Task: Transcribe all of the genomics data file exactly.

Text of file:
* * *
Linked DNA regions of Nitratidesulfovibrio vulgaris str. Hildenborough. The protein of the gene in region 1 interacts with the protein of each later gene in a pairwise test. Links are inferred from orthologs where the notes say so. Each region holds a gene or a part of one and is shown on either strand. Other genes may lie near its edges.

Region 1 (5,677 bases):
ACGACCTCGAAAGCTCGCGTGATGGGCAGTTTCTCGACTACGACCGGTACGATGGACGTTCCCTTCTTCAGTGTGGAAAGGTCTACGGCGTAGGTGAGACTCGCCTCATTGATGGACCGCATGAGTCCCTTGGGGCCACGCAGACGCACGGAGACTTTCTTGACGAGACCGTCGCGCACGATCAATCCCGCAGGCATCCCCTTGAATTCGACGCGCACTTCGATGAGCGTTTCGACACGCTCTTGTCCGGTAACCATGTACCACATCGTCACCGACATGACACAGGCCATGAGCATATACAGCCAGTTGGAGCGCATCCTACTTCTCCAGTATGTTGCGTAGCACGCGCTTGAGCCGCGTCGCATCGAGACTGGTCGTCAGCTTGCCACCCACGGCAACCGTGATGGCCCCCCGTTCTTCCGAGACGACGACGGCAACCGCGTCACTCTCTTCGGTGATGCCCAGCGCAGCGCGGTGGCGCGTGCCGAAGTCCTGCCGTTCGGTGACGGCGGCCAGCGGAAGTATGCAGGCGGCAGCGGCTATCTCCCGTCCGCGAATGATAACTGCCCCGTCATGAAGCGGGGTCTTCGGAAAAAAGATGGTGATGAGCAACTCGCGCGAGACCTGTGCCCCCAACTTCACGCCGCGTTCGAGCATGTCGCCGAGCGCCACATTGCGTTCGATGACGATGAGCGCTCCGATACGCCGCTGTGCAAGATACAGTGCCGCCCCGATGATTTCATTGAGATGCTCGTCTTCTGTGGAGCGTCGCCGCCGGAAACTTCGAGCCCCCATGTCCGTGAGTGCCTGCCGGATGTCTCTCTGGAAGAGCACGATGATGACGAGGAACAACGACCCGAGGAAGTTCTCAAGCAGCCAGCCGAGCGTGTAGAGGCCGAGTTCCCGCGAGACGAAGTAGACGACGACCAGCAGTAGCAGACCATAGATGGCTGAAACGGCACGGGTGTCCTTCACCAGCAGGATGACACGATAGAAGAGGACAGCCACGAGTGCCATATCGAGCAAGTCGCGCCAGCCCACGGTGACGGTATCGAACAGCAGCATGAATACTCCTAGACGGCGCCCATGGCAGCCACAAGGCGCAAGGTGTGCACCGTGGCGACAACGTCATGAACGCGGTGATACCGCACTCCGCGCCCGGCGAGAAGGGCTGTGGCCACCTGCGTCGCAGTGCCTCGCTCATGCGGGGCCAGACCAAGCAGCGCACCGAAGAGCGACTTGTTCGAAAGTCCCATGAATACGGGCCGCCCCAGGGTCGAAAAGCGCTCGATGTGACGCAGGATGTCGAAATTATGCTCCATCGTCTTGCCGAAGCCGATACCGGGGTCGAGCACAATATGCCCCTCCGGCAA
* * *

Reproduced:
Linked DNA regions of Nitratidesulfovibrio vulgaris str. Hildenborough. The protein of the gene in region 1 interacts with the protein of each later gene in a pairwise test. Links are inferred from orthologs where the notes say so. Each region holds a gene or a part of one and is shown on either strand. Other genes may lie near its edges.

Region 1 (5,677 bases):
ACGACCTCGAAAGCTCGCGTGATGGGCAGTTTCTCGACTACGACCGGTACGATGGACGTTCCCTTCTTCAGTGTGGAAAGGTCTACGGCGTAGGTGAGACTCGCCTCATTGATGGACCGCATGAGTCCCTTGGGGCCACGCAGACGCACGGAGACTTTCTTGACGAGACCGTCGCGCACGATCAATCCCGCAGGCATCCCCTTGAATTCGACGCGCACTTCGATGAGCGTTTCGACACGCTCTTGTCCGGTAACCATGTACCACATCGTCACCGACATGACACAGGCCATGAGCATATACAGCCAGTTGGAGCGCATCCTACTTCTCCAGTATGTTGCGTAGCACGCGCTTGAGCCGCGTCGCATCGAGACTGGTCGTCAGCTTGCCACCCACGGCAACCGTGATGGCCCCCCGTTCTTCCGAGACGACGACGGCAACCGCGTCACTCTCTTCGGTGATGCCCAGCGCAGCGCGGTGGCGCGTGCCGAAGTCCTGCCGTTCGGTGACGGCGGCCAGCGGAAGTATGCAGGCGGCAGCGGCTATCTCCCGTCCGCGAATGATAACTGCCCCGTCATGAAGCGGGGTCTTCGGAAAAAAGATGGTGATGAGCAACTCGCGCGAGACCTGTGCCCCCAACTTCACGCCGCGTTCGAGCATGTCGCCGAGCGCCACATTGCGTTCGATGACGATGAGCGCTCCGATACGCCGCTGTGCAAGATACAGTGCCGCCCCGATGATTTCATTGAGATGCTCGTCTTCTGTGGAGCGTCGCCGCCGGAAACTTCGAGCCCCCATGTCCGTGAGTGCCTGCCGGATGTCTCTCTGGAAGAGCACGATGATGACGAGGAACAACGACCCGAGGAAGTTCTCAAGCAGCCAGCCGAGCGTGTAGAGGCCGAGTTCCCGCGAGACGAAGTAGACGACGACCAGCAGTAGCAGACCATAGATGGCTGAAACGGCACGGGTGTCCTTCACCAGCAGGATGACACGATAGAAGAGGACAGCCACGAGTGCCATATCGAGCAAGTCGCGCCAGCCCACGGTGACGGTATCGAACAGCAGCATGAATACTCCTAGACGGCGCCCATGGCAGCCACAAGGCGCAAGGTGTGCACCGTGGCGACAACGTCATGAACGCGGTGATACCGCACTCCGCGCCCGGCGAGAAGGGCTGTGGCCACCTGCGTCGCAGTGCCTCGCTCATGCGGGGCCAGACCAAGCAGCGCACCGAAGAGCGACTTGTTCGAAAGTCCCATGAATACGGGCCGCCCCAGGGTCGAAAAGCGCTCGATGTGACGCAGGATGTCGAAATTATGCTCCATCGTCTTGCCGAAGCCGATACCGGGGTCGAGCACAATATGCCCCTCCGGCAA